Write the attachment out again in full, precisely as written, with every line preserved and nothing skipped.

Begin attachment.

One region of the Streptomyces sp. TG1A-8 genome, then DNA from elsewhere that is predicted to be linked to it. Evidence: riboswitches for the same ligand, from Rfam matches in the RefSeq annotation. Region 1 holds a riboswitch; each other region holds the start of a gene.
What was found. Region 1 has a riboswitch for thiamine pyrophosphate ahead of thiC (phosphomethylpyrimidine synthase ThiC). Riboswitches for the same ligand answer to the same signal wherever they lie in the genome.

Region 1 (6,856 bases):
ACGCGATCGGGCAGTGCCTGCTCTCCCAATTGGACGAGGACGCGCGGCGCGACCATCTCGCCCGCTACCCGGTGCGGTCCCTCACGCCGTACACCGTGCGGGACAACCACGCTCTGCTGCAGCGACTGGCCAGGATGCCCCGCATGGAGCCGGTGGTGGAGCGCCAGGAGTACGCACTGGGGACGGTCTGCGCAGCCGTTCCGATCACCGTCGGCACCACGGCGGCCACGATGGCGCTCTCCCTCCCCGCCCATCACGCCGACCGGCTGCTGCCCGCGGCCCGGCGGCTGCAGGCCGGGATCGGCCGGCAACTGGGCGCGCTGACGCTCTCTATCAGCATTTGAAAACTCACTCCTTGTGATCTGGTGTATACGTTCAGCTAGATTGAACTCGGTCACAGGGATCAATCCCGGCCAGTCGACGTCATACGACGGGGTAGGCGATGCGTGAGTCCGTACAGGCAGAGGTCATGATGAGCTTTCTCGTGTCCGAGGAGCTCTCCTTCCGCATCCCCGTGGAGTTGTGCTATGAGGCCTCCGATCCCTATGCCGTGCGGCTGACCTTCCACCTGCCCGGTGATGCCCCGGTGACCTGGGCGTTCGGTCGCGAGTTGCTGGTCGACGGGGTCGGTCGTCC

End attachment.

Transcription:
One region of the Streptomyces sp. TG1A-8 genome, then DNA from elsewhere that is predicted to be linked to it. Evidence: riboswitches for the same ligand, from Rfam matches in the RefSeq annotation. Region 1 holds a riboswitch; each other region holds the start of a gene.
What was found. Region 1 has a riboswitch for thiamine pyrophosphate ahead of thiC (phosphomethylpyrimidine synthase ThiC). Riboswitches for the same ligand answer to the same signal wherever they lie in the genome.

Region 1 (6,856 bases):
ACGCGATCGGGCAGTGCCTGCTCTCCCAATTGGACGAGGACGCGCGGCGCGACCATCTCGCCCGCTACCCGGTGCGGTCCCTCACGCCGTACACCGTGCGGGACAACCACGCTCTGCTGCAGCGACTGGCCAGGATGCCCCGCATGGAGCCGGTGGTGGAGCGCCAGGAGTACGCACTGGGGACGGTCTGCGCAGCCGTTCCGATCACCGTCGGCACCACGGCGGCCACGATGGCGCTCTCCCTCCCCGCCCATCACGCCGACCGGCTGCTGCCCGCGGCCCGGCGGCTGCAGGCCGGGATCGGCCGGCAACTGGGCGCGCTGACGCTCTCTATCAGCATTTGAAAACTCACTCCTTGTGATCTGGTGTATACGTTCAGCTAGATTGAACTCGGTCACAGGGATCAATCCCGGCCAGTCGACGTCATACGACGGGGTAGGCGATGCGTGAGTCCGTACAGGCAGAGGTCATGATGAGCTTTCTCGTGTCCGAGGAGCTCTCCTTCCGCATCCCCGTGGAGTTGTGCTATGAGGCCTCCGATCCCTATGCCGTGCGGCTGACCTTCCACCTGCCCGGTGATGCCCCGGTGACCTGGGCGTTCGGTCGCGAGTTGCTGGTCGACGGGGTCGGTCGTCC